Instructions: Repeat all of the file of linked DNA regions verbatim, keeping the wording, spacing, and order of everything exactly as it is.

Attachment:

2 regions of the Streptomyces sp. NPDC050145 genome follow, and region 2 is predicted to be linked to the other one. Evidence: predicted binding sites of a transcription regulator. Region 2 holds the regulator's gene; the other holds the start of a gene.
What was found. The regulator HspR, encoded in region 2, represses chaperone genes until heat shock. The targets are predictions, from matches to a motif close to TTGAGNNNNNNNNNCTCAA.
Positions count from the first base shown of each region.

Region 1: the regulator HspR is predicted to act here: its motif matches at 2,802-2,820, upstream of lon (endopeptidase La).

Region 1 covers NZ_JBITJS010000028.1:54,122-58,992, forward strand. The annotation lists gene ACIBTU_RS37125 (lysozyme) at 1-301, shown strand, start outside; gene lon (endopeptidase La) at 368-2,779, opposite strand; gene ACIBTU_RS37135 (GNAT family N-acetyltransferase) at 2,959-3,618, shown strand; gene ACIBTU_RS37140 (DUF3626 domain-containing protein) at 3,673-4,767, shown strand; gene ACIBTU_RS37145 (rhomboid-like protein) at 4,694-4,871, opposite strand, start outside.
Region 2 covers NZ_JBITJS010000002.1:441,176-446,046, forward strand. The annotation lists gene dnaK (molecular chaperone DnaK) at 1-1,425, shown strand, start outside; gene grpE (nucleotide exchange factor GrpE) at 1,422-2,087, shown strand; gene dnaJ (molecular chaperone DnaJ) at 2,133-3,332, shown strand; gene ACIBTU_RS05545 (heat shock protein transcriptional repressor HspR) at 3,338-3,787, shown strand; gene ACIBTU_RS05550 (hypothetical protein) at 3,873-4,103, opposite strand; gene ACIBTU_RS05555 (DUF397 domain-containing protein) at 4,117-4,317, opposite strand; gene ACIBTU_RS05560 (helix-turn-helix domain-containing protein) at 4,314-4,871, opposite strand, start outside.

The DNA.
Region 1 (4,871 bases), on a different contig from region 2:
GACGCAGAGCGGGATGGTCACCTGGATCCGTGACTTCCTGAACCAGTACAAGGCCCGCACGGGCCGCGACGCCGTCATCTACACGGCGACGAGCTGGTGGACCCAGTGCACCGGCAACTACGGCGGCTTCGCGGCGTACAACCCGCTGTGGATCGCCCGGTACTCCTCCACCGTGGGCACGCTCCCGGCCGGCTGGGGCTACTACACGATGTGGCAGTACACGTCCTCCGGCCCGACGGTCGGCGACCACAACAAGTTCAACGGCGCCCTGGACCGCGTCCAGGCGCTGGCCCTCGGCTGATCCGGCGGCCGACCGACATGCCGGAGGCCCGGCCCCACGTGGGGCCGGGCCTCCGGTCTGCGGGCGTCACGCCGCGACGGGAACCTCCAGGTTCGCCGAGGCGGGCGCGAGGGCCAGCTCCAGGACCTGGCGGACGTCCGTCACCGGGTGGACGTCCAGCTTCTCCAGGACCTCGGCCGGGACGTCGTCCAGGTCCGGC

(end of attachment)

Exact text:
2 regions of the Streptomyces sp. NPDC050145 genome follow, and region 2 is predicted to be linked to the other one. Evidence: predicted binding sites of a transcription regulator. Region 2 holds the regulator's gene; the other holds the start of a gene.
What was found. The regulator HspR, encoded in region 2, represses chaperone genes until heat shock. The targets are predictions, from matches to a motif close to TTGAGNNNNNNNNNCTCAA.
Positions count from the first base shown of each region.

Region 1: the regulator HspR is predicted to act here: its motif matches at 2,802-2,820, upstream of lon (endopeptidase La).

Region 1 covers NZ_JBITJS010000028.1:54,122-58,992, forward strand. The annotation lists gene ACIBTU_RS37125 (lysozyme) at 1-301, shown strand, start outside; gene lon (endopeptidase La) at 368-2,779, opposite strand; gene ACIBTU_RS37135 (GNAT family N-acetyltransferase) at 2,959-3,618, shown strand; gene ACIBTU_RS37140 (DUF3626 domain-containing protein) at 3,673-4,767, shown strand; gene ACIBTU_RS37145 (rhomboid-like protein) at 4,694-4,871, opposite strand, start outside.
Region 2 covers NZ_JBITJS010000002.1:441,176-446,046, forward strand. The annotation lists gene dnaK (molecular chaperone DnaK) at 1-1,425, shown strand, start outside; gene grpE (nucleotide exchange factor GrpE) at 1,422-2,087, shown strand; gene dnaJ (molecular chaperone DnaJ) at 2,133-3,332, shown strand; gene ACIBTU_RS05545 (heat shock protein transcriptional repressor HspR) at 3,338-3,787, shown strand; gene ACIBTU_RS05550 (hypothetical protein) at 3,873-4,103, opposite strand; gene ACIBTU_RS05555 (DUF397 domain-containing protein) at 4,117-4,317, opposite strand; gene ACIBTU_RS05560 (helix-turn-helix domain-containing protein) at 4,314-4,871, opposite strand, start outside.

The DNA.
Region 1 (4,871 bases), on a different contig from region 2:
GACGCAGAGCGGGATGGTCACCTGGATCCGTGACTTCCTGAACCAGTACAAGGCCCGCACGGGCCGCGACGCCGTCATCTACACGGCGACGAGCTGGTGGACCCAGTGCACCGGCAACTACGGCGGCTTCGCGGCGTACAACCCGCTGTGGATCGCCCGGTACTCCTCCACCGTGGGCACGCTCCCGGCCGGCTGGGGCTACTACACGATGTGGCAGTACACGTCCTCCGGCCCGACGGTCGGCGACCACAACAAGTTCAACGGCGCCCTGGACCGCGTCCAGGCGCTGGCCCTCGGCTGATCCGGCGGCCGACCGACATGCCGGAGGCCCGGCCCCACGTGGGGCCGGGCCTCCGGTCTGCGGGCGTCACGCCGCGACGGGAACCTCCAGGTTCGCCGAGGCGGGCGCGAGGGCCAGCTCCAGGACCTGGCGGACGTCCGTCACCGGGTGGACGTCCAGCTTCTCCAGGACCTCGGCCGGGACGTCGTCCAGGTCCGGC